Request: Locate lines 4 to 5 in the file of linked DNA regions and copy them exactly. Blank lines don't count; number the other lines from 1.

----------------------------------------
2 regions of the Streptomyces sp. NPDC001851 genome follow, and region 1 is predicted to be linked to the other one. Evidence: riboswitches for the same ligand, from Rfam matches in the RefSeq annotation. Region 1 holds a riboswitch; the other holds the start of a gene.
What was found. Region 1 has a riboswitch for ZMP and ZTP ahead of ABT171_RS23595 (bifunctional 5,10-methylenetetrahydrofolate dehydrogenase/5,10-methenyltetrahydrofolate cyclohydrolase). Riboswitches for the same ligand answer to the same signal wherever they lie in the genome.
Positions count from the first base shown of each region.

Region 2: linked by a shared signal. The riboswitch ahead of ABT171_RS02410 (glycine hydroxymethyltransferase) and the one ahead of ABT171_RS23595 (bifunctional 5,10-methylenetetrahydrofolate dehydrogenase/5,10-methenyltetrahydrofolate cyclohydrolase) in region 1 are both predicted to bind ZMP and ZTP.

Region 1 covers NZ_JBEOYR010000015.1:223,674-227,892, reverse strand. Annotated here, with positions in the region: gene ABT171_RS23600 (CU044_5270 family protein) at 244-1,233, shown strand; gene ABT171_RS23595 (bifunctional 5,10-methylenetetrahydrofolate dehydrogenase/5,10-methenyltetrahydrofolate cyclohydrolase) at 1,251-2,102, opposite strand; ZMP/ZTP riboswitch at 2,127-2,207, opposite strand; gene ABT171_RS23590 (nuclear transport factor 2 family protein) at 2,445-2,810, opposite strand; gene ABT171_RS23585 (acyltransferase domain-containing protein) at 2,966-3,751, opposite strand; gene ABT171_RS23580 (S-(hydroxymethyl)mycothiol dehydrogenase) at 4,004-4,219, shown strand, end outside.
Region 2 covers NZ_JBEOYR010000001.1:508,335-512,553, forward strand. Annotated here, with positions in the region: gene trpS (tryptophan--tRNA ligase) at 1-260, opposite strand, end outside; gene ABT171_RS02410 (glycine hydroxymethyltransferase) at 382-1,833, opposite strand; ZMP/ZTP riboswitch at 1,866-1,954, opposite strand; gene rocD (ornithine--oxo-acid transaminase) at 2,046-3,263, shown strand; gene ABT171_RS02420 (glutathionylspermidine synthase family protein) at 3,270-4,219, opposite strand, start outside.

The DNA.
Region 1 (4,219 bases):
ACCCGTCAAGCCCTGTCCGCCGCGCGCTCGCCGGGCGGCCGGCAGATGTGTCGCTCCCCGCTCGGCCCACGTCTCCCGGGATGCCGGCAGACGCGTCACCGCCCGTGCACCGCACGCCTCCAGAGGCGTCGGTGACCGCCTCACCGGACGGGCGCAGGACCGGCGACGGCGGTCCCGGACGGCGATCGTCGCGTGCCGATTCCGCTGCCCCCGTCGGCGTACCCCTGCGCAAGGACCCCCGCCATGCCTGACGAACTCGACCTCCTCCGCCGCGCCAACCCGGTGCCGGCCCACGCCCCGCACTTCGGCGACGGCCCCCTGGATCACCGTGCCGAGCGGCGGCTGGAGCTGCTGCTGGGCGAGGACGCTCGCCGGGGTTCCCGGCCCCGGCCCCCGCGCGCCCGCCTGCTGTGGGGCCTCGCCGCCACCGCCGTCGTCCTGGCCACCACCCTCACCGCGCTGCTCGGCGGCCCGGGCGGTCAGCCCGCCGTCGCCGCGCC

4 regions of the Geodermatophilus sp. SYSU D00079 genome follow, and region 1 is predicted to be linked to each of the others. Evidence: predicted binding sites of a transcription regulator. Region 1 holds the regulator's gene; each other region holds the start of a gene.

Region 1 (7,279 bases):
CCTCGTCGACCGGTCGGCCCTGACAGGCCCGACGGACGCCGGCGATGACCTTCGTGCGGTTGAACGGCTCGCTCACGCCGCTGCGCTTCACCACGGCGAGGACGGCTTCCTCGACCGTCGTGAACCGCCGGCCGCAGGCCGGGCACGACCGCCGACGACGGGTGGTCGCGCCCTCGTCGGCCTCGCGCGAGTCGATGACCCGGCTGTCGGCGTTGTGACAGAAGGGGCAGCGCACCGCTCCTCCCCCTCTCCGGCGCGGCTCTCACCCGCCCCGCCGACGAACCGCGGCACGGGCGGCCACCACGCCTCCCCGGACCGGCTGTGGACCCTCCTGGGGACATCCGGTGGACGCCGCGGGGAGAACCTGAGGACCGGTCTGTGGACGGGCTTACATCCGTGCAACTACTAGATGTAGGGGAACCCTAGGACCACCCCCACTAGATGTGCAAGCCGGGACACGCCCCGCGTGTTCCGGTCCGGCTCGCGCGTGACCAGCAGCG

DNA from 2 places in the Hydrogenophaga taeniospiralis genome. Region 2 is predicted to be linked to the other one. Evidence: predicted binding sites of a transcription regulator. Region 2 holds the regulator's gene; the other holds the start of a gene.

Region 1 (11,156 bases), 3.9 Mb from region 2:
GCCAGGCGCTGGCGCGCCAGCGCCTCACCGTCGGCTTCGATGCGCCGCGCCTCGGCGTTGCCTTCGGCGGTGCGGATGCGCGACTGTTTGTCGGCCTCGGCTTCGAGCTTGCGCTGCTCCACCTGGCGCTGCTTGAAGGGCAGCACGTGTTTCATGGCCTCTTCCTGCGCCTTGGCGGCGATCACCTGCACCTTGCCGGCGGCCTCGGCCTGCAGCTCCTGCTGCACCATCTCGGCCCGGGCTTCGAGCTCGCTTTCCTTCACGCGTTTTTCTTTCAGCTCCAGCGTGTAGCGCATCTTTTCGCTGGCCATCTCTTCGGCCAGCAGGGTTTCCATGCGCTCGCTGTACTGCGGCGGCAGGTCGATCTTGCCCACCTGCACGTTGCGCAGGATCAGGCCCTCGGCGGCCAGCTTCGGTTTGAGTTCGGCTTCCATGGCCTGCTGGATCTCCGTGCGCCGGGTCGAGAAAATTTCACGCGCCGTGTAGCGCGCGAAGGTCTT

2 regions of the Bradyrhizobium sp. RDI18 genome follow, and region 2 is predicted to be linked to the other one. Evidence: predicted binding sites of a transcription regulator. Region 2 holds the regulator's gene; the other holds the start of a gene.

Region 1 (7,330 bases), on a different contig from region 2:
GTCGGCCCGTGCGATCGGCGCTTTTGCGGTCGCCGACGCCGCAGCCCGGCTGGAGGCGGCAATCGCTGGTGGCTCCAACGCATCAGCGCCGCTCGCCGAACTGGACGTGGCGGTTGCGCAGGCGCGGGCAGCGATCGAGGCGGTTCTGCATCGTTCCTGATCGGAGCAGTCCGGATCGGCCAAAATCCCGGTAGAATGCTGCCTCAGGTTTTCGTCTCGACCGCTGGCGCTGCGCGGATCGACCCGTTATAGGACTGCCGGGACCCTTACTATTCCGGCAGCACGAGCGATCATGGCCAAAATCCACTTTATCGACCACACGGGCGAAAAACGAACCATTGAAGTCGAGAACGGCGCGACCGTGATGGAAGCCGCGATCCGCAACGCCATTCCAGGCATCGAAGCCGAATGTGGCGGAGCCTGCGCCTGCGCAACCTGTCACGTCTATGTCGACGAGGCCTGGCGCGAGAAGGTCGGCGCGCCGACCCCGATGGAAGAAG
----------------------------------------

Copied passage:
Region 2: linked by a shared signal. The riboswitch ahead of ABT171_RS02410 (glycine hydroxymethyltransferase) and the one ahead of ABT171_RS23595 (bifunctional 5,10-methylenetetrahydrofolate dehydrogenase/5,10-methenyltetrahydrofolate cyclohydrolase) in region 1 are both predicted to bind ZMP and ZTP.

Region 1 covers NZ_JBEOYR010000015.1:223,674-227,892, reverse strand. Annotated here, with positions in the region: gene ABT171_RS23600 (CU044_5270 family protein) at 244-1,233, shown strand; gene ABT171_RS23595 (bifunctional 5,10-methylenetetrahydrofolate dehydrogenase/5,10-methenyltetrahydrofolate cyclohydrolase) at 1,251-2,102, opposite strand; ZMP/ZTP riboswitch at 2,127-2,207, opposite strand; gene ABT171_RS23590 (nuclear transport factor 2 family protein) at 2,445-2,810, opposite strand; gene ABT171_RS23585 (acyltransferase domain-containing protein) at 2,966-3,751, opposite strand; gene ABT171_RS23580 (S-(hydroxymethyl)mycothiol dehydrogenase) at 4,004-4,219, shown strand, end outside.